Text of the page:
# Railway Engineering Curve Design Through Hallade Method

Hello all

Please note: This is not a homework question. I work in Engineering.

Firstly Thank you for reading my post.

I am trying to learn a technique called Hallade which is used on the Railway to design curves.

I have some notes (attached).

The bit I fail to understand is on page 8.

Three equations are presented:-

1) Sin (Alpha) = 4V/C
2) Sin (Beta) = Sin(2Alpha)
3) Sin (Beta) = 8V/C

I understand how equation 1 was derived but I do not understand how equation 2 & 3 was derived???

I was wondering if anyone could help shed some light into how equation 2 & 3 was derived, please do not miss any steps.

I have been working on this for the last few weeks and got nowhere so I really appreciate any help you can give me.

Please note: i have been informed by a few people that equation 2 could actually be wrong and should be Sin(Beta) = 2Sin(Alpha) but either way i still dont undertsand how its dervied.

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I like Serena
Homework Helper
Welcome to PF, tomtomtom1! Your text says: "the versine is small in relation to the chord, therefore there is no practical difference between the arc and chord lenghts."

It also says this was previously stated, but I don't see that, and anyway, it is only true for angles alpha that are "small enough".

The chord length is $2 \cdot R \sin \alpha$.
The corresponding arc length is $R \cdot 2 \alpha$.
So what they are saying is that $2 \cdot R \sin \alpha \approx R \cdot 2 \alpha$.

Alternatively you can see it this way:
$$\sin \beta = \sin 2\alpha = 2 \sin \alpha \cos \alpha = 2 \cdot {4v \over C} \cdot \cos \alpha \approx {8v \over C} \cdot 1$$

Last edited:
You were kind enough to reply to my post on Railway Engineering Curve Design Through Hallade Method, thank you for this.

I was hoping you could explain your response a little as I am struggling to understand it.

You said “The chord length is. “ but you have not gone any further. Am I correct in thinking that the chord length is C?

Secondly you went onto say that “Arc Length = R * 2 * alpha”
Am i correct in thinking that R = Radius?
If that is the case then using an example where:-
R = 100000
Alpha = 5.739170477
Then Arc Length = 100000 * 2 * 5.739170477 = 1147834.095

Is this correct?

(I got 5.739170477 from a right triangle where the opposite = 10,000 and hypotenuse = 100,000)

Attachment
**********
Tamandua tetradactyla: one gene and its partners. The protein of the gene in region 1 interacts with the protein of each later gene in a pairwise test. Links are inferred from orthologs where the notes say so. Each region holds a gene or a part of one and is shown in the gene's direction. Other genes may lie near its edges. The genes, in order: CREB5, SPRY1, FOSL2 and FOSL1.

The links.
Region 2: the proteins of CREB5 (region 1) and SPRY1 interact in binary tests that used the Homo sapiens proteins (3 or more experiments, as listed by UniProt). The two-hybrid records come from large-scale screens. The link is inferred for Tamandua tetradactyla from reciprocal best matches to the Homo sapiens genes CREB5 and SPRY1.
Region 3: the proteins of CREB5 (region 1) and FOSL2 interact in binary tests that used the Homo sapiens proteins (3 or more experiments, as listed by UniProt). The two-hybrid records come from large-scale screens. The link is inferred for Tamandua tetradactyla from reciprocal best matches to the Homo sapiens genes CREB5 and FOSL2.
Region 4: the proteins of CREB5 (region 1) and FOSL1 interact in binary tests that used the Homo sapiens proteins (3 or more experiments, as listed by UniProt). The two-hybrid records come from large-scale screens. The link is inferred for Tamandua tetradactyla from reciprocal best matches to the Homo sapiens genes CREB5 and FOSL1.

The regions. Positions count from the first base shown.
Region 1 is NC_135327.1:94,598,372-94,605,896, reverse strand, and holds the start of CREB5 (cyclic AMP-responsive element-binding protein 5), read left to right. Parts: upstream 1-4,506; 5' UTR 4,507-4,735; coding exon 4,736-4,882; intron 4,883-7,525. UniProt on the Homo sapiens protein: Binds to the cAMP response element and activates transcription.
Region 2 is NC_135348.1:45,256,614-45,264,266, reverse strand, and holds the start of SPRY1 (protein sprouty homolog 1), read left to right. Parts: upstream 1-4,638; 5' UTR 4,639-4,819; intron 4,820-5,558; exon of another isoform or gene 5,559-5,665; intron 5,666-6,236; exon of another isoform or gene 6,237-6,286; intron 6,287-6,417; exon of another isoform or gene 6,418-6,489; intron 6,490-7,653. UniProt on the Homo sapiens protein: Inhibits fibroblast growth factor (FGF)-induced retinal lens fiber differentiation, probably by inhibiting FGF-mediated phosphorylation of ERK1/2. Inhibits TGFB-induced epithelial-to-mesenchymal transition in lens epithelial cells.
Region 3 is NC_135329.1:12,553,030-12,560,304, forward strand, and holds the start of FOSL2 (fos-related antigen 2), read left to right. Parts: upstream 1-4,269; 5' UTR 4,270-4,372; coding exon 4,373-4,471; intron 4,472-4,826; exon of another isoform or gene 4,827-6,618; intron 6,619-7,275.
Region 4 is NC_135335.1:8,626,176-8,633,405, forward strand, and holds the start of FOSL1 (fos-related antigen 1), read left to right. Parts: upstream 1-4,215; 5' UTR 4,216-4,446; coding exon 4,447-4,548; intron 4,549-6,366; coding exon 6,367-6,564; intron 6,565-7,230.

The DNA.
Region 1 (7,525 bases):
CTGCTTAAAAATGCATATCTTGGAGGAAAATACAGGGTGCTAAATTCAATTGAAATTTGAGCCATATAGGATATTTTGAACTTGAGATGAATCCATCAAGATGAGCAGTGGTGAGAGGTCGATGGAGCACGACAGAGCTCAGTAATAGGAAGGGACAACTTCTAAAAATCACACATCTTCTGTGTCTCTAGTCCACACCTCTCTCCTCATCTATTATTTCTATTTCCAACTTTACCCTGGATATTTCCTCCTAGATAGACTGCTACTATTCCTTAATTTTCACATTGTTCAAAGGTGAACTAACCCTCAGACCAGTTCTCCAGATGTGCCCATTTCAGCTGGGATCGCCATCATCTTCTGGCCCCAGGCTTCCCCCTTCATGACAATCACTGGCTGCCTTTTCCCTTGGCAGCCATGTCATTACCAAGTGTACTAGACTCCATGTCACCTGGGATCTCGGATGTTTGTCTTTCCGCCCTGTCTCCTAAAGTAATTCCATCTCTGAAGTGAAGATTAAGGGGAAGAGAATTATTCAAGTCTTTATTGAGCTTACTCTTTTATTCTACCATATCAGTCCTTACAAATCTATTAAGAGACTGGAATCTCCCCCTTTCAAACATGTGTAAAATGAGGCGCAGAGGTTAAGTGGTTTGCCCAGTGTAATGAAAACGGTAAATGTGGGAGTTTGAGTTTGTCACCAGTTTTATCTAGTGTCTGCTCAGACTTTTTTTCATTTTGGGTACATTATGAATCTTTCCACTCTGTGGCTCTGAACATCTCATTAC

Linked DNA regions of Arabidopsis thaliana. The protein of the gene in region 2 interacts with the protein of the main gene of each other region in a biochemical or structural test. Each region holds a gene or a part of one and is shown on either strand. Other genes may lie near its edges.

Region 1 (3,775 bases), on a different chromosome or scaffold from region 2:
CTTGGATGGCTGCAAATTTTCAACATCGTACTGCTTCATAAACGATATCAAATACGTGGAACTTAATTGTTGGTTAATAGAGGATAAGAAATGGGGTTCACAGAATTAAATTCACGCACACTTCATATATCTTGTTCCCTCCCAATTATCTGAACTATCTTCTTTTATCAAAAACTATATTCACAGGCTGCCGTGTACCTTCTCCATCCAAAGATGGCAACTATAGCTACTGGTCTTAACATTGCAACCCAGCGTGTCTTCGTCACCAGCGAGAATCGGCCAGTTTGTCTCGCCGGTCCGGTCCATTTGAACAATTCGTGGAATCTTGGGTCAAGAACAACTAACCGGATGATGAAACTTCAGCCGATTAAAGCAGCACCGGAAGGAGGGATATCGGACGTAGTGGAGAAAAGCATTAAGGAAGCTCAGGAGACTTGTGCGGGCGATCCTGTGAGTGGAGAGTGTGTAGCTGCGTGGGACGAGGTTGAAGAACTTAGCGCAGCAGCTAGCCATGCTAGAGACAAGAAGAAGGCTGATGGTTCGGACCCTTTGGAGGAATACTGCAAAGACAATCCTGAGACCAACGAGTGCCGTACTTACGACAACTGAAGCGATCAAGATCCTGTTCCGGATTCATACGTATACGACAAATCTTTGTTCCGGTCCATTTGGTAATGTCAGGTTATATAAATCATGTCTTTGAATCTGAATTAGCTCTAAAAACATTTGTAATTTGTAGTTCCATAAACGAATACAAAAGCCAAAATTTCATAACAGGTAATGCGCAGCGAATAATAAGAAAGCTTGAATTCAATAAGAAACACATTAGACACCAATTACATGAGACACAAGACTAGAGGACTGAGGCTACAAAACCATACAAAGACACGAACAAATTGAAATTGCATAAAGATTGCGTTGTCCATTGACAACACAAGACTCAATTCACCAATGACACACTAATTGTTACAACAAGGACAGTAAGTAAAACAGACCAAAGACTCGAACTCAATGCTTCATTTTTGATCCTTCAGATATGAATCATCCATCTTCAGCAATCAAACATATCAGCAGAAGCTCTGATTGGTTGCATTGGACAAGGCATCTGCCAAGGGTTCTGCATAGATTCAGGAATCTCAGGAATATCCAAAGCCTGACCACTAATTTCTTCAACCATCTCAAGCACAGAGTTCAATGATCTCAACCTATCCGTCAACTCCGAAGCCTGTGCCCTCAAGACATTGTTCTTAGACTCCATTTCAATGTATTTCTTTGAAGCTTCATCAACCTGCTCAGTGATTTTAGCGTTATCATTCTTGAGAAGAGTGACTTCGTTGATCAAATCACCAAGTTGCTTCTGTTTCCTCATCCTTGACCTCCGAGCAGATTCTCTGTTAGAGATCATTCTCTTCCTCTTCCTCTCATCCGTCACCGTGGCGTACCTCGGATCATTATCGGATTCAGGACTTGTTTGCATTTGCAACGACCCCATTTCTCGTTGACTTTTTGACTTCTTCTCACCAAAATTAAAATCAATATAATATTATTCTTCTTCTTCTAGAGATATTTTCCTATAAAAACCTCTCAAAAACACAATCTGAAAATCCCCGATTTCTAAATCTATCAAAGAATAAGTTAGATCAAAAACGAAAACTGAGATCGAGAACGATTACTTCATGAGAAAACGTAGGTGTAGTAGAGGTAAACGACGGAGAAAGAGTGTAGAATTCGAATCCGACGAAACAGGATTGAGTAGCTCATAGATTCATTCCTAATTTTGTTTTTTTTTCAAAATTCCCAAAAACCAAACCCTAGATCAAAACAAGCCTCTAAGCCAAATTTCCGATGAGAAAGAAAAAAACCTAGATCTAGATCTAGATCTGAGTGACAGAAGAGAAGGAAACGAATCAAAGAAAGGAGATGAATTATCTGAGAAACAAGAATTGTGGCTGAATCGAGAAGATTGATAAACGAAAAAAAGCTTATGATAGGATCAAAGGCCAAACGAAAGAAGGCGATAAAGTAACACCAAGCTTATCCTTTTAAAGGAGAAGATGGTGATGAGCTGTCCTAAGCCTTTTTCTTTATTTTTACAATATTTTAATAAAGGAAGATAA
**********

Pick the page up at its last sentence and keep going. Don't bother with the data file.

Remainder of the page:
You then said that “ 2 * R * Sine Alpha approx equal R * 2 * Alpha”

Using the same R and Alpha above, 2 * R * Sine Alpha = 20000

So 20000 does not approx equal 1147834.095

Could you shed some light on this?

If you can reply then I would be very grateful.

Thank you for you time and support.

I like Serena
Homework Helper
You were kind enough to reply to my post on Railway Engineering Curve Design Through Hallade Method, thank you for this.

I was hoping you could explain your response a little as I am struggling to understand it.

You said “The chord length is. “ but you have not gone any further. Am I correct in thinking that the chord length is C?
Yes.

Secondly you went onto say that “Arc Length = R * 2 * alpha”
Am i correct in thinking that R = Radius?
If that is the case then using an example where:-
R = 100000
Alpha = 5.739170477
Then Arc Length = 100000 * 2 * 5.739170477 = 1147834.095

Is this correct?

(I got 5.739170477 from a right triangle where the opposite = 10,000 and hypotenuse = 100,000).

But when you calculate with angles, you should use radians instead of degrees.
So you should use Alpha = 0.099668652.

You said that “ Sin Beta = sin 2 Alpha “

Where does Sin 2*Alpha come from, how do you derive it???

I must admit i am struggling a little with understanding the intuition, so I was wondering if we could use an example.

If we consider an isosceles triangle with the longest sides being 5 and the base being 8, the height being 3.

The angle that is made by the two longest intersecting lines (Beta) is:-

What would Sin (1.854590436) = ?

Thank you for you help.

I like Serena
Homework Helper
Let's take your isosceles triangle with the definitions for alpha and beta as given in your pdf file (that I can't seem to open any more btw).

Beta is the angle between the long lines of length 5.
Alpha is defined as half of that, the angle between the length 5 line and the length 3 line.
So beta = 2 alpha, and so sin(beta)=sin(2 alpha).

In your example, from the definition of the sine (sine = opposing / hypotenuse), you get: sin(alpha) = 4/5

Note that your example won't work very well to verify your equation (3), since it's only approximately true for reasonable small angles of beta.

Thank you for your reply it is starting to make senseand yes i am very slow (lol).

You mentioned the following:-

sin(beta) = sin (2alpha) = 2 sin(alpha) * cos(alpha) = 2 * {4v \over C} * cos (alpha)
approx {8v \over C} * 1

I know that 2 sin(alpha) * cos(alpha) was dervied from the double angle forumla but could you explain the rest of it:-

Where does the 2 come from, from 2 * {4v \over C} * cos (alpha) ?

Where does the *1 come from, from {8v \over C} * 1?

And finally why cant we use cos instead of sin?

BTW i have attached the PDF notes again, hopefully you should be able to open it.

Thank you.

I like Serena
Homework Helper
You mentioned the following:-

$$\sin(\beta) = \sin (2\alpha) = 2 \sin(\alpha) * \cos(\alpha) = 2 * {4v \over C} * \cos (\alpha) \approx {8v \over C} * 1$$

I know that 2 sin(alpha) * cos(alpha) was dervied from the double angle forumla but could you explain the rest of it:-
Where does the 2 come from, from $2 * {4v \over C} * \cos (\alpha)$ ?
The 2 that was already there (before the equal sign).
I only replaced sin(alpha).

Where does the *1 come from, from ${8v \over C} * 1$?
It's an approximation.
The cosine of a small angle is approximately 1.
For reference: cos(10°)=0.985.

And finally why cant we use cos instead of sin?
Huh? You're welcome!